Not long after my arrival a couple of DOC workers drove in and proceeded to mow the lawns around the hut and the track back up the valley I had just walked down. They were actually in to work on the nearby swing bridge, but were keen to do other maintenance as well. I told them about the poor track markings along the Jollie Brook, and it turned out they had only recently cleared the lower section to Cold Stream, hence why the noticeable difference. I also mentioned the inconsistent signage...

Slowly the hut filled up, mostly with TA walkers back on the trail after a few days' rest in Hamner Springs. Most of them knew each other, or had heard of each other, and they swapped stories of their travails in the Richmond Ranges. It seems the Richmond Ranges are more memorable than the Waiau Pass section....

The only other group not walking the TA were a threesome who had walked from 3 Mile Stream Hut that day. As I was planning to walk that route the next day I asked them for information about the track. It turned out they had missed the turnoff to the track over the low saddle to Hope Kiwi, instead descending steeply to Lake Sumner and then walking the TA trail back over Kiwi Saddle to the hut. What should have been an easy 3 hour walk morphed into a much longer harder day. The boys were exhausted!

I was last to leave the next morning as usual, with the TA walkers all planning to walk past Hurunui Hut to the next one along the trail. I headed up the trail to 3 Mile Stream and was immediately back on a narrower, less maintained track through beautiful mossy beech forest. It was well marked and the track very easy to follow, though there were numerous sections of alpine bog to wade through, which reminded me a little of my tramp in the Takitimus. It is absolutely glorious forest to walk through, much wetter than the drier beech forest nearer the lake, and the wasp population seemed to be much lower as well.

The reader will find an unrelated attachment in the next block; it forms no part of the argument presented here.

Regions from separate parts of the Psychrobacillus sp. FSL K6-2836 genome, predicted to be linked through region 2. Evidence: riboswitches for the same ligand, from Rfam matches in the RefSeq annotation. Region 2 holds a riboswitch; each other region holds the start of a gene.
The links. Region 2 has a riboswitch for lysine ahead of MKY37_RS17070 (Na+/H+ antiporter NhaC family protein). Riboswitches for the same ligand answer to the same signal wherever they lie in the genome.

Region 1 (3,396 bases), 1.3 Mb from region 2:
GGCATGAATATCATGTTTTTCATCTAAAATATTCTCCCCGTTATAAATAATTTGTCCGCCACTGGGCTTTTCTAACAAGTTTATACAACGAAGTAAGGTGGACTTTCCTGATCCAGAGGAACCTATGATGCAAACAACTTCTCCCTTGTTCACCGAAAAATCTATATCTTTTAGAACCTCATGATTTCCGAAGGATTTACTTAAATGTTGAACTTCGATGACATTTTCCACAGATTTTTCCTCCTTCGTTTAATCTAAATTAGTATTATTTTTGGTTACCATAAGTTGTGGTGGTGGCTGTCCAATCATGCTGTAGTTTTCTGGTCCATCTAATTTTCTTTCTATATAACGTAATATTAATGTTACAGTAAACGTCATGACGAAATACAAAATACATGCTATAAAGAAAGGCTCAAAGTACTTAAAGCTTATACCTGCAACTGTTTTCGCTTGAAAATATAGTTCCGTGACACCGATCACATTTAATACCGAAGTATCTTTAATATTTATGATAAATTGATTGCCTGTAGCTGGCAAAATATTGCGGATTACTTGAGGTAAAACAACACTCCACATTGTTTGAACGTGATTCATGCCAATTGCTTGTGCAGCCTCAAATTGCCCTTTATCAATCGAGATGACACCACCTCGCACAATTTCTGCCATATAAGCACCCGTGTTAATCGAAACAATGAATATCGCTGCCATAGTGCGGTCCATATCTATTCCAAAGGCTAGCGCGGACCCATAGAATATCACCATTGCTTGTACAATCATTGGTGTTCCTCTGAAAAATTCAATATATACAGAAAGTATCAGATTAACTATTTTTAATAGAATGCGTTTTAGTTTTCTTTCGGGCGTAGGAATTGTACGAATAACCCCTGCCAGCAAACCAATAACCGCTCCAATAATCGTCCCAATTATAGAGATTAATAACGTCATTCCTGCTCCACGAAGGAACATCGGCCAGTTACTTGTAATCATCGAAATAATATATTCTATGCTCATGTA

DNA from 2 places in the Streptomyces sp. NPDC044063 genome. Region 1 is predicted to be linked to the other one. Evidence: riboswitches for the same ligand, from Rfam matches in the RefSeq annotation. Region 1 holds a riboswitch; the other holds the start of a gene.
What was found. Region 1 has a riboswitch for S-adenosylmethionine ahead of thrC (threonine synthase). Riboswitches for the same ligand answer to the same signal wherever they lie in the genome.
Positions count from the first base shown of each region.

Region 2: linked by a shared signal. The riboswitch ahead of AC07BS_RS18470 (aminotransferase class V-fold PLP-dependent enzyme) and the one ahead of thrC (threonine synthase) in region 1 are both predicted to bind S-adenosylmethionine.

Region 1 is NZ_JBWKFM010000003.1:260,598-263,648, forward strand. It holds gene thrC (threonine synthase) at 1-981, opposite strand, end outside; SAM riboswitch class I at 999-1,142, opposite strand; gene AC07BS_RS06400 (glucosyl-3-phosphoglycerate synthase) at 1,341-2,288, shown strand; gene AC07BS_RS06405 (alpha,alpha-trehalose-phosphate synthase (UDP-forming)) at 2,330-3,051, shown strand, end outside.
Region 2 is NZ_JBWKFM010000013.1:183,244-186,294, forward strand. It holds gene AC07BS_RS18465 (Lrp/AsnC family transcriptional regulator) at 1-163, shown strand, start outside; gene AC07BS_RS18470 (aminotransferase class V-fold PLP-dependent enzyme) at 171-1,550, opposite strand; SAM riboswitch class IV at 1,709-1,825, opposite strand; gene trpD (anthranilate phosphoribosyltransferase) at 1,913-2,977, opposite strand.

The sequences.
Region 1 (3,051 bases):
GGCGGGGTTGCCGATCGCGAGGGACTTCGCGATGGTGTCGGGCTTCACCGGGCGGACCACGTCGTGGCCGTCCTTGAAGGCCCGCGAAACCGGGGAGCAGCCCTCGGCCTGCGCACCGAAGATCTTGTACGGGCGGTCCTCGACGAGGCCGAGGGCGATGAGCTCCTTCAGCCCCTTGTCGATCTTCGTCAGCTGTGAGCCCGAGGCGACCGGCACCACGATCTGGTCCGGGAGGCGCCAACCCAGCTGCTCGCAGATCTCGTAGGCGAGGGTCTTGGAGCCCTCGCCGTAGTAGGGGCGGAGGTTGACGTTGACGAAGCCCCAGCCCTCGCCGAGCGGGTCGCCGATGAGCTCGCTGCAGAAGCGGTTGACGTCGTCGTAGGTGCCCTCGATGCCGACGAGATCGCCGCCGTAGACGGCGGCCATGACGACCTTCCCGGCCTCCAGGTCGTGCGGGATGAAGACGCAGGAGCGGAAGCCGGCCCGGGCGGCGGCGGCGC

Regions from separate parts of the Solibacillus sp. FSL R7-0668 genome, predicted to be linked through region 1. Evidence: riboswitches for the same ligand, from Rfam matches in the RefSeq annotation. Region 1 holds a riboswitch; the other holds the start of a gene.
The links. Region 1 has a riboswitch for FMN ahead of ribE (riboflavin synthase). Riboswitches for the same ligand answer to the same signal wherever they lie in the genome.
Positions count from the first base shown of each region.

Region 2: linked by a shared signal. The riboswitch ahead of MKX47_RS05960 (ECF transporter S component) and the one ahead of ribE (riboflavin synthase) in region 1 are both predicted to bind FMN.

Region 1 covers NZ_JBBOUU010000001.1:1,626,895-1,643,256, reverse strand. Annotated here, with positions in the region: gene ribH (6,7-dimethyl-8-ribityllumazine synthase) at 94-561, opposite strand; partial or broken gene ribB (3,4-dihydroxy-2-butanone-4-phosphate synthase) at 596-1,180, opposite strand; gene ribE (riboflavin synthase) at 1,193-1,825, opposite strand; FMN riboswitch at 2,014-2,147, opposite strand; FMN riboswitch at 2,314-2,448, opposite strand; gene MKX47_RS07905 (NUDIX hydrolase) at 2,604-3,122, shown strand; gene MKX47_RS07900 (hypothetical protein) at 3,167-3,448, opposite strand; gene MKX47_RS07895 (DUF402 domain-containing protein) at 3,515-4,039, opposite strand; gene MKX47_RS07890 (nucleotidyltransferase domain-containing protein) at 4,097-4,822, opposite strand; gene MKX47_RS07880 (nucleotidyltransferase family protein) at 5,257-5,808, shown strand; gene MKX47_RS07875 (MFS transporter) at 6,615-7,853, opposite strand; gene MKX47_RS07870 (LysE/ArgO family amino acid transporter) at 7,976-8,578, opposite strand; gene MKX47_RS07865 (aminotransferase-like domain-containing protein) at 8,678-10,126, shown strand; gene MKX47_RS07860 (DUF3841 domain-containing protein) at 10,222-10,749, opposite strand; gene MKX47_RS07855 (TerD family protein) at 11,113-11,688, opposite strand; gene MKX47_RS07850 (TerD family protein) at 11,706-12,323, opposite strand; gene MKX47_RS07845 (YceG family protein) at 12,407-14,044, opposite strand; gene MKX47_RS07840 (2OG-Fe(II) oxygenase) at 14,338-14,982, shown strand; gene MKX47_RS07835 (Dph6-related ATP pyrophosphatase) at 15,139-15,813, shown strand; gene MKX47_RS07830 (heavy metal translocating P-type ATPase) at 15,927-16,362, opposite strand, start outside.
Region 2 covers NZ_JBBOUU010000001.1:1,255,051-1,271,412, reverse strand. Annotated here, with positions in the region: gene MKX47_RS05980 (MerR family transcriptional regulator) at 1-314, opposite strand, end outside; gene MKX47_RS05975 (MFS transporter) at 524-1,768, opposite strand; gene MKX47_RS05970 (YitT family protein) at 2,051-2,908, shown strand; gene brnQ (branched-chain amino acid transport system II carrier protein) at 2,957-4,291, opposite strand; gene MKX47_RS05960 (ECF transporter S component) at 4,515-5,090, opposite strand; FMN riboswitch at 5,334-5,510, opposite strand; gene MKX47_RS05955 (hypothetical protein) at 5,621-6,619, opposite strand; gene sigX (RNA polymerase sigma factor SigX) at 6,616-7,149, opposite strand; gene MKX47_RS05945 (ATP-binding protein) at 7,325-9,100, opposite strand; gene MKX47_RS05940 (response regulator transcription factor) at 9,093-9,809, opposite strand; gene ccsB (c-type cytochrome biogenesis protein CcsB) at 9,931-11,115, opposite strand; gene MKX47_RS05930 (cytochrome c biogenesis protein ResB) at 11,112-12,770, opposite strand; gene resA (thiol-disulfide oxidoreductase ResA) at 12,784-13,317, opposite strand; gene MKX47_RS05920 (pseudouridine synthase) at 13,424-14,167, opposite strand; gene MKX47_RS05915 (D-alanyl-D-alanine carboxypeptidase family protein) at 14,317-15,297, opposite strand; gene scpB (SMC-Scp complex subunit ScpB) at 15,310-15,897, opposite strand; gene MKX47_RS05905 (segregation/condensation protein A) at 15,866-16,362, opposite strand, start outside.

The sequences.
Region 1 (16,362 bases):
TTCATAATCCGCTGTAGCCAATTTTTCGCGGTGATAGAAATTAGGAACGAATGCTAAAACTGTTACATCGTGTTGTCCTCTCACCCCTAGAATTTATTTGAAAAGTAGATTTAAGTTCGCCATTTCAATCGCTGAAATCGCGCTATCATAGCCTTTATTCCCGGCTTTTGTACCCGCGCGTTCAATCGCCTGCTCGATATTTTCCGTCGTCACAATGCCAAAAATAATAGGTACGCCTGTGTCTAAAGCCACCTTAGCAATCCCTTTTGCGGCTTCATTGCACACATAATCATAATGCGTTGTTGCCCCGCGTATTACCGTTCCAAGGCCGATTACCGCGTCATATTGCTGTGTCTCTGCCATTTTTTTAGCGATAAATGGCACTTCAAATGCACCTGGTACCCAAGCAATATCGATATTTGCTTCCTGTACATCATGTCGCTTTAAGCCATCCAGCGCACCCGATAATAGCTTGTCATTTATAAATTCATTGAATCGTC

Wasps are a major problem over late summer and early Autumn in the north of the South Island. They feed off the honeydew produced by a sap eating insect on beech trees and create monster nests. Should you disturb a nest of these introduced European wasps then you could be stung relentlessly. Some people have had anaphylactic reactions to wasp stings, so the recommendation is to bring antihistamines if tramping at this time of year. There is some wasp poisoning going on, which is making inroads, but the problem is huge.

There is a steep descent to 3 Mile Stream where I met the track heading down the valley. There is a big orange triangle marking the trailhead for the trail I had just taken, and a DOC sign right in front of me which totally fails to point out the trailhead, so I was not surprised the fellas missed the turnoff. As they also had no maps they didn't even know how much more they were undertaking when they realised they had missed the track and decided not to turn back.

Just over the river was Three Mile Stream Hut, another beautiful hut in a pearler location. Definitely a nice spot to hang out, but I merely lunched on the river flats below it, then headed on.

The day was warming up. My trail for the afternoon involved walking up the river valley to a saddle, walking through lots more mossy bogs and around some tarns, then descending to McMillan Stream and following that down to the Hurunui above Lake Sumner.